Short Review: Voigtlander Heliar 75mm F1.8

The Voigtlander Heliar 75mm F1.8 is a rare representative of the family of 75mm lenses. In this shorter review I give you my impressions on how it performs on the Sony a7ii.


Diameter 58 mm
Length 74 mm
Filter Thread 46 mm
Weight 427 g
Max. Magnification 0.12
Close Focusing Distance from the sensor 0.9 m
Number of aperture blades 10
Elements/ Groups 6/3
The Voigtländer 1.8/75 usually sells new for $599 at CameraQuest or for around $430 used at links). 
In Germany you can buy it used for around 400 at (affiliate link). 

Image Samples

Just click on any image to get to the full resolution version.

What I like about it

The Handling

The Voigtländer 1.8/75 is very well built, rather small and it has a smooth focusing ring with a good transmission. So handling is very pleasant.

The sunstars

Thanks to 10 straight aperture blades you can get very well defined sunstars from f/5.6.

Flare resistance is generally good but you can get veiling flare as well as minor ghosting in critical situations. I didn’t use a hood though which might improve performance in this regard.

What I didn’t like

The Sharpness

The 1.8/75 is part of the Voigtlander’s classic line and it is indeed closer to classic portrait lenses which are usually a bit soft wide open though the Voigtlander has good contrast from f/1.8. At f/2.8 it is sharp in the center but it takes until f/4 until the center reaches an excellent level. For very good corners you should stop down to f/8.

I wasn’t too happy with the sharpness: I used it wide open most of the time and found the results a bit lacking. It is sharp enough for web sized images but doesn’t hold up well for bigger enlargements.

Click here to check my sharpness test.

f/1.8 is a bit softer than I would have liked
At f/8 there is nothing to complain about.

Chromatic aberrations

I had quite a few images which suffered from axial CA. The issue is very obvious especially wide open. Almost every other 85mm lens suffers from thi issue but I found it very obvious in the Heliar.

The Bokeh

The bokeh can be very smooth as in this image with an undemanding background:

But in more challenging situations bokeh is a bit more nervous than I like:


  • Olympus OM 100mm 1:2.8Not quite the same focal length and speed but apart from the sunstars I like it better in any aspect and it costs a fourth of the Heliar.
  • Tokina 2.5/90 Macro: One of my all time favorite manual lenses. It is larger but it is sharper, has less CA, better bokeh and it focuses down to 1:2. The coatings of the Voigtländer are significantly more effective though.
  • Voigtländer Heliar 2.5/75: It’s smaller brother is significantly smaller and lighter and as far as I can judge also a better performer.


I wouldn’t recommend the Voigtländer Heliar 75mm 1:1.8 to photographers who look for a lens with similar performance to Voigtlander’s modern lenses like the great 1.7/35 or 5.6/10. It isn’t sharp enough at wider apertures for that and shows too many aberrations. It might be a decent option if you like a more classic look, after all there are very few alternatives when you look for a 75mm lens and it is very well made and not that expensive.

8/2019 Update: It’s successor the Voigtlander 1.5/75 Nokton is a much more attractive lens in my opinion. Check it out.

The Voigtländer 1.8/75 usually sells for around $430 used at (affiliate link). 
In Germany you can buy it used for around 400 at (affiliate link). 
If this review was helpful to you, please consider using one of my affiliate links. Thanks 🙂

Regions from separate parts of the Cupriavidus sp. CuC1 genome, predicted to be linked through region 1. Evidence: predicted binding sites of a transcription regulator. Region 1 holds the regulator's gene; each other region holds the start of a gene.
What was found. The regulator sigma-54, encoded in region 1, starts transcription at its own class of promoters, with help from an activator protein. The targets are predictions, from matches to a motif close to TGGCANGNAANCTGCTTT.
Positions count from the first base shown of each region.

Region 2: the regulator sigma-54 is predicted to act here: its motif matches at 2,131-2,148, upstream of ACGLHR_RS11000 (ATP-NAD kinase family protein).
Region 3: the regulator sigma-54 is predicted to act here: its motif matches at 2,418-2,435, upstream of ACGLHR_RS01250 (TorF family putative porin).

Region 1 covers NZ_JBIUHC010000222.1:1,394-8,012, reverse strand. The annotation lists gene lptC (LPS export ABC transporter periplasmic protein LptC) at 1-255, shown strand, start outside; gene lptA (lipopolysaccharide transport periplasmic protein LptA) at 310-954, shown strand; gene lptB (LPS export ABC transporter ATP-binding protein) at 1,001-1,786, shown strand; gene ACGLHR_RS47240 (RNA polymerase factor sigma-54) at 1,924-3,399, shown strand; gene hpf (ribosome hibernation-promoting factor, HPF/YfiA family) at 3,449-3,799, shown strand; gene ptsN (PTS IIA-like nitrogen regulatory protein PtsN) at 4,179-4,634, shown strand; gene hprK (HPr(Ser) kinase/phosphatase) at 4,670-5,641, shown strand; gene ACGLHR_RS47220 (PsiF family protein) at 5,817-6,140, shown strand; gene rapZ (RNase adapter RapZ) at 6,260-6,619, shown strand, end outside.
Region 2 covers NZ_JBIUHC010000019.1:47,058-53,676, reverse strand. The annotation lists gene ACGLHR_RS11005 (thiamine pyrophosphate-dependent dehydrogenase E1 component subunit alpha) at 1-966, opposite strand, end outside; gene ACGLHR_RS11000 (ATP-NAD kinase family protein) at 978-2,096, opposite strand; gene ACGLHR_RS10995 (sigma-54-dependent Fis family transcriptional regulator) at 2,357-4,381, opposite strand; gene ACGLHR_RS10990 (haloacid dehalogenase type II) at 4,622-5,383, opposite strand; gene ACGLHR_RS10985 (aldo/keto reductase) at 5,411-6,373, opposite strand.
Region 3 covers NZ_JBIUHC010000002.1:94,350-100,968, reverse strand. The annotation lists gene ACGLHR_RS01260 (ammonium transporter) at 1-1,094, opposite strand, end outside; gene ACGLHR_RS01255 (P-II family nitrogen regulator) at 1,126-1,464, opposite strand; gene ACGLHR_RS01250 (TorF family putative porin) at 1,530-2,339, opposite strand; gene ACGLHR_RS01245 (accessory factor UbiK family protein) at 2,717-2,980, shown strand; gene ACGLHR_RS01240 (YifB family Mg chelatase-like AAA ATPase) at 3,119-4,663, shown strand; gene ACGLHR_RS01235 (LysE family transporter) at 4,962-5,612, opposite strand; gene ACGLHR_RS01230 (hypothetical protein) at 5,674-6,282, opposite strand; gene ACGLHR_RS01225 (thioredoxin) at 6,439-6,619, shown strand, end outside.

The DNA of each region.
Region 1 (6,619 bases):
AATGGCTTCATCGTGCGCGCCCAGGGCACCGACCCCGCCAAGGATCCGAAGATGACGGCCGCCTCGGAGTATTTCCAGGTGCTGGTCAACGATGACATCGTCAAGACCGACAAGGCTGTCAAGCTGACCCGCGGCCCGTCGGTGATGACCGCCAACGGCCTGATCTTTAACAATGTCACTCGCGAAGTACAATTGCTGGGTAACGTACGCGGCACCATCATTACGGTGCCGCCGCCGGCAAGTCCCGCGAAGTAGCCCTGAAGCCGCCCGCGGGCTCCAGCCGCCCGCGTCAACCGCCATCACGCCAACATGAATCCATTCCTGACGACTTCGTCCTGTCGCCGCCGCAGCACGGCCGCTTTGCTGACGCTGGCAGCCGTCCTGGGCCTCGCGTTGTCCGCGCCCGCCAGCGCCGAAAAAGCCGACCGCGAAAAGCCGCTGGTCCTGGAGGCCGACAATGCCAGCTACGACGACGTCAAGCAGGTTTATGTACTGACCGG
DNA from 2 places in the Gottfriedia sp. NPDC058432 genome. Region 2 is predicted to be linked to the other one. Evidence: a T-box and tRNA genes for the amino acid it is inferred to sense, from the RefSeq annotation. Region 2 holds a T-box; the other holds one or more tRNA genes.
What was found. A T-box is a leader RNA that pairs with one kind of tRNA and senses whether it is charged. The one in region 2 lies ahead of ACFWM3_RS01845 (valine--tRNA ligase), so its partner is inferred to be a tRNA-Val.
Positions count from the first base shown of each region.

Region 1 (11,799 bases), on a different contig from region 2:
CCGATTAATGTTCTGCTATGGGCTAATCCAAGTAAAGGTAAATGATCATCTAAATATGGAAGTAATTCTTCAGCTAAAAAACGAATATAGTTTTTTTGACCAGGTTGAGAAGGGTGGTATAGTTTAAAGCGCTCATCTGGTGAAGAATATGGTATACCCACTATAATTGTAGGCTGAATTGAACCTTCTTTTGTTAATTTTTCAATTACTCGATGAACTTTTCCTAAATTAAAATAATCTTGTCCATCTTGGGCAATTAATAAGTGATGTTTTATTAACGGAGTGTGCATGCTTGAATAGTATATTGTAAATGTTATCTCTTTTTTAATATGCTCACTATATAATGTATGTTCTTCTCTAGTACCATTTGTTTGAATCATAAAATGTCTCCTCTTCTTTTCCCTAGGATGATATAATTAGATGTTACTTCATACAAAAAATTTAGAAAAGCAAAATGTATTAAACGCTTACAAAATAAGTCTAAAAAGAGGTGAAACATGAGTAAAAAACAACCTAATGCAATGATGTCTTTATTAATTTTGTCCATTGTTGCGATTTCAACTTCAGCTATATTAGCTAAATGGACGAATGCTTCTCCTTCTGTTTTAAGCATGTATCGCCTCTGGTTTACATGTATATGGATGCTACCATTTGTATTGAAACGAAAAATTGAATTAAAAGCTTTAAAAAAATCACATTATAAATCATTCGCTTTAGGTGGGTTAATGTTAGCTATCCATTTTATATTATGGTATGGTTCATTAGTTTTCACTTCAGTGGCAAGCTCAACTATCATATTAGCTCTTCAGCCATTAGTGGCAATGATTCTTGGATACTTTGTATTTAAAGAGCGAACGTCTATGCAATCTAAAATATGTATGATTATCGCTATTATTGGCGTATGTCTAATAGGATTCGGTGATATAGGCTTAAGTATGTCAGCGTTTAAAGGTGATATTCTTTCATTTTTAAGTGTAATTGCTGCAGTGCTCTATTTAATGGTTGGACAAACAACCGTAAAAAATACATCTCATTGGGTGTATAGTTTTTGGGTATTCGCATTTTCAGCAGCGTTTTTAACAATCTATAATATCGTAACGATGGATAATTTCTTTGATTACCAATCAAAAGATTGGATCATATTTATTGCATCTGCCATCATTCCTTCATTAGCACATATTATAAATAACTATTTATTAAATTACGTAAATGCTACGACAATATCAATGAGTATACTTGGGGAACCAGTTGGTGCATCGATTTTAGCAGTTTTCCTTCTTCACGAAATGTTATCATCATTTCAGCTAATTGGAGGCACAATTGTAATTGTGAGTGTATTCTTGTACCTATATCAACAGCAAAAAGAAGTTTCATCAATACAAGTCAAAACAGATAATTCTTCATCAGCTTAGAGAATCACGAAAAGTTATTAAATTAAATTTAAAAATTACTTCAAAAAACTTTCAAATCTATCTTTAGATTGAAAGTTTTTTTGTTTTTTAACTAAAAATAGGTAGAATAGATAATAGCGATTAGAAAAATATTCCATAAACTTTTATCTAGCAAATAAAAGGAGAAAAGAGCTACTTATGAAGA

Images Samples in full resolution

You can find more images in this flickr set: Voigtlander Heliar 75mm F1.8

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I like to be outside with my camera and I am also a gear head with a love for manual lenses.

17 thoughts on “Short Review: Voigtlander Heliar 75mm F1.8”

  1. Your experience matches mine when I borrowed this lens after getting my original A7r.

    But I then got the much smaller colour Heliar 2.4/75 and that’s a completely different beast. OK (but quite a bit of axial CA wide open) but much better half a stop down and wicked sharp from f4, if not quite the contrast of some lenses. And so small!

    I don’t use it as much as I should, too many other options, but it is really tiny and really sharp, and a great option for someone who does a lot of hiking or wilderness work (I tend not to use it only because I use the much pricier ZM85 for this, but I’d strongly reccoend the 2.4/75 to soeone who wanted to spend less for a short tele hiking lens that’s even lighter)

  2. Thank you for the review. It is difficult to find nice reviews for this particular lens online. I was considering this as a rangefinder sized portrait lens for my A7 but ended up going with a Jupiter 9 and a M90 summicron.

        1. Anything full resolution? These are all 2048x, which doesn’t do much for determining sharpness. Full res JPEGs are nice, as long as you know the general settings (Standard style, +/- X on sharpness, etc). You can share RAWs with Dropbox, Google Drive or any other file sharing service.

  3. I bought the 75mm f2.5 just recently and it is TINY! I mean micro four thirds tiny. Love it. Nope, not as sharp as my 65mm 2.5 but not to bad either. Huge fun factor with the lens. Anyone thinking of picking it up, it’s well worth it and I normally take it out with the 35mm 1.7. Almost a perfect pair. I say that now until I buy the 90mm 3.5 so we’ll see how that goes:)

  4. How do you feel this lens (or the older 75/2.5) compares with either the Loxia 85/2.4 or C/Y Sonnar 85/2.8?

          1. Oops – sorry for being unclear, I was posting at an odd hour and wasn’t thinking when I wrote. A more clear question is, does it act as a good “soft lens” companion or replacement for C/Y 1.4/50 if I were thinking about making a lens kit of 35-75-135?

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